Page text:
President Obama is trying to muster all the support he can get for the Trans-Pacific Partnership trade pact.

The President wrote an open letter to the eBay(EBAY) - Get Report Main Street Community, explaining the benefits of the trade agreement and the importance of eBay sellers reaching an international audience of buyers. The letter begins:

Hi eBay Main Street Community

While most Americans are just beginning to think about Thanksgiving, I know that, for you, the holiday season has been in full swing for some time now. From checking inventory to promoting products and sorting out shipping logistics, there's a lot that goes into meeting demand during the holidays. For you -- and all of America's online sellers -- it's crunch time.

And I'm sure the realities of the 21st century economy are making this season both more exciting-and more stressful. Demand has gone global. The majority of you have customers in foreign countries - and that's not surprising. Today, 95 percent of the world's consumers live outside our borders-and it's our small business owners who are often the first to reach them. In fact, 98 percent of those who sell American goods and services abroad are small and medium-sized business owners.

After citing the examples of two eBay sellers, the president continues:

It's businesses like yours that helped us sell a record-breaking $2.34 trillion in exports around the world last year, which supported nearly 12 million jobs here at home. However, while many on eBay are selling abroad, fewer than 5 percent of American small businesses are selling their products in foreign markets-and most who do export only sell to one country.

That's got to change. If America is going to continue to lead, we have to make it easier for entrepreneurs like you to sell what you proudly make here in some of the fastest-growing markets around the world.

That's why my team spent five years negotiating the Trans-Pacific Partnership, a new trade agreement that levels the playing field for you and your employees, bringing down trade barriers like high taxes and red tape, while preserving free and open digital data flows between you and your customers in the Asia-Pacific.

If passed the agreement would regulate trade between the U.S. and 11 other countries. It has been challenged by many members of Congress.

Read the full report by TheStreet's Rebecca Borison.

Shares of eBay declined by 1.4% Thursday, closing at $28.56.

Shares of PayPal Holdings(PYPL) - Get Report , which was spun off from eBay earlier this year, declined by 2.1% Thursday on reports that Apple(AAPL) - Get Report is exploring a person-to-person payments service that would compete with PayPal's Venmo business. The news was first reported by the Wall Street Journal.

Paypal shares closed at $35.57 Thursday. Apple stock declined by less than 1%, closing at $115.72.

Apple was granted a patent for such a payments service in July, according to TheStreet's Rebecca Borison. Read her full report.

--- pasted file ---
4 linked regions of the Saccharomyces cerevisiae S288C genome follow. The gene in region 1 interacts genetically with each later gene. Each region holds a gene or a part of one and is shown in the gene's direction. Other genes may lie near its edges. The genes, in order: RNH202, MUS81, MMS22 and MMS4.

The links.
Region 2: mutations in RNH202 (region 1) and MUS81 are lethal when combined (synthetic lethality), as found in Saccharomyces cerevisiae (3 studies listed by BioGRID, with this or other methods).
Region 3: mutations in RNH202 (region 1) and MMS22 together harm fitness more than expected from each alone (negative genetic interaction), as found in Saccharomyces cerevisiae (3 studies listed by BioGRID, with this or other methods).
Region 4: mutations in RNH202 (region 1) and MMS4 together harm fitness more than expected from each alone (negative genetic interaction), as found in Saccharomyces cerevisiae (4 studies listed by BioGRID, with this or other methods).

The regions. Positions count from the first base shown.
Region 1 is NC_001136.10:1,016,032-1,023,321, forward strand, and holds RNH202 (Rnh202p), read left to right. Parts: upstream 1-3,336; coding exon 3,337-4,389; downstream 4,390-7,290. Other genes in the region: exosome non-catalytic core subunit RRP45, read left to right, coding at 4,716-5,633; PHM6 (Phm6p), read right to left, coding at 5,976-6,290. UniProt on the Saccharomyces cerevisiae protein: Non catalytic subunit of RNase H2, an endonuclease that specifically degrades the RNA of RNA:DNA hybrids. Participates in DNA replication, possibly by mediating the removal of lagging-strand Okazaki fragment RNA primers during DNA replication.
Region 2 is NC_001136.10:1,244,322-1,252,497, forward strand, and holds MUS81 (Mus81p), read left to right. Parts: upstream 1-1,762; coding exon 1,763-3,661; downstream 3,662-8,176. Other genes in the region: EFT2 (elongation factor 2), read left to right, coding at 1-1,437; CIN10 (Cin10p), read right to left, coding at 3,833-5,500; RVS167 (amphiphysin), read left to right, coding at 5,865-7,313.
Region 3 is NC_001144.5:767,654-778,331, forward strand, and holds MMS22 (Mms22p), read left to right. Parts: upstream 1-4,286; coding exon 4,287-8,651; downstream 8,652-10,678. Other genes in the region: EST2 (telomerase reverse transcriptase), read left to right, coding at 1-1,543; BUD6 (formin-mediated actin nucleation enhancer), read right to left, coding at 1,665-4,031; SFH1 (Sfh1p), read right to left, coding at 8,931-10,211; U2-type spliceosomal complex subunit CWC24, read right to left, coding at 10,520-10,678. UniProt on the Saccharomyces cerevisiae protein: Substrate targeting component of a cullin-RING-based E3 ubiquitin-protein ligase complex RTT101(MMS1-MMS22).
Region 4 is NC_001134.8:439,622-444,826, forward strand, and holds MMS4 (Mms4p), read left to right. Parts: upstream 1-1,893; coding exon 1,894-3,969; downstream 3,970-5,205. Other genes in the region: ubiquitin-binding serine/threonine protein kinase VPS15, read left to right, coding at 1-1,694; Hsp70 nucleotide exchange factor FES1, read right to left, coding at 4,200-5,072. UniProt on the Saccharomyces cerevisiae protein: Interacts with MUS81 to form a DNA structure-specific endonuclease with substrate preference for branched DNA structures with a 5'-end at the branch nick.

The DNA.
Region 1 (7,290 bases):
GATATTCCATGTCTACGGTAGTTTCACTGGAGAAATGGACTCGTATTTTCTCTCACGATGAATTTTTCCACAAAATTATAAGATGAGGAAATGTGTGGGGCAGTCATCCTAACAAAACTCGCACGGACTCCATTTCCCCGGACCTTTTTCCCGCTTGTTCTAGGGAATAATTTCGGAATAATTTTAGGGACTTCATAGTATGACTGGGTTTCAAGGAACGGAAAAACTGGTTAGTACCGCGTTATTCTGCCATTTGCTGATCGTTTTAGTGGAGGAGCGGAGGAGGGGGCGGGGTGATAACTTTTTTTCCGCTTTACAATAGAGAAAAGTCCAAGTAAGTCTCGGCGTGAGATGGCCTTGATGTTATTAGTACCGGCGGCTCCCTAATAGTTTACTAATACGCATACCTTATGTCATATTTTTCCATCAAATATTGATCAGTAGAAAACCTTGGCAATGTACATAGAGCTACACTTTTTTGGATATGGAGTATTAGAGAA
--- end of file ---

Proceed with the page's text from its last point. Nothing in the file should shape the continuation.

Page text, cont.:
And check out this report from TheStreet's Technology Editor Chris Ciaccia for a look at the various payment services that are now competing in the marketplace.

HP(HPQ) - Get Report and Hewlett Packard Enterprise (HPE) - Get Report , which recently became two separate companies, announced their first regular quarterly common stock dividends, according to a report by Barron's Tech Trader Daily.

HP, which sells PCs and printers, said its board approved a payout of 12.4 cents per common share, payable Jan. 6 to holders of record as of Dec. 9.

Hewlett, which sells storage, servers and services to businesses, said its board approved a 5.5 cent payout payable on the same dates, Tech Trader Daily said.

HP closed Thursday at $13.31, down 4.4%. Hewlett closed at $13.70, down 2.9%.

Viacom(VIAB) - Get Report rose by less than 1%, closing at $49.79, after the company reported earnings Thursday morning.

The owner of MTV, Nickelodeon and Comedy Central reported revenue and net income that missed analysts' forecasts. But the jump in its stock price was due to a smaller-than-expected 7% drop in ad sales, while revenue from pay TV operators that carry Viacom networks jumped 15%, exceeding expectations.

Read the full report by TheStreet's Leon Lazaroff. 

Karma Automotive, which is owned by China's Wanxiang Group, announced Thursday that BMW has agreed to be a supplier. BMW will supply Karma Automotive with its latest powertrain components, including high voltage battery charging systems and a wide range of hybrid and EV systems, the company said in a release.

Karma Automotive, a smaller competitor to Tesla Motors(TSLA) - Get Report , will integrate the first BMW components into its plug-in hybrid flagship vehicle, which will re-launch in 2016. The next generation of vehicles already in development will utilize more of BMW's powertrain technology, the company said.

"The Wanxiang Group is giving Karma Automotive the opportunity to bring a stunning car back to the market, and the partnership with BMW and their outstanding track record is a great fit for the future," said Karma's CEO Tom Corcoran in a release. "We will continue to develop beautiful cars with the latest cutting edge hybrid and EV technology."

Karma Automotive was established in 2014 by the Wanxiang Group, which purchased the assets of Fisker Automotive after its 2013 bankruptcy.

Fisker's only vehicle, called the Karma, was a luxury plug-in hybrid that cost more than $100,000 and was launched in 2011. Production of the car ended the following year.

Tesla shares closed at $212.94 Thursday, down 2.9% for the day.

This article is commentary by an independent contributor. At the time of publication, the author held no positions in the stocks mentioned.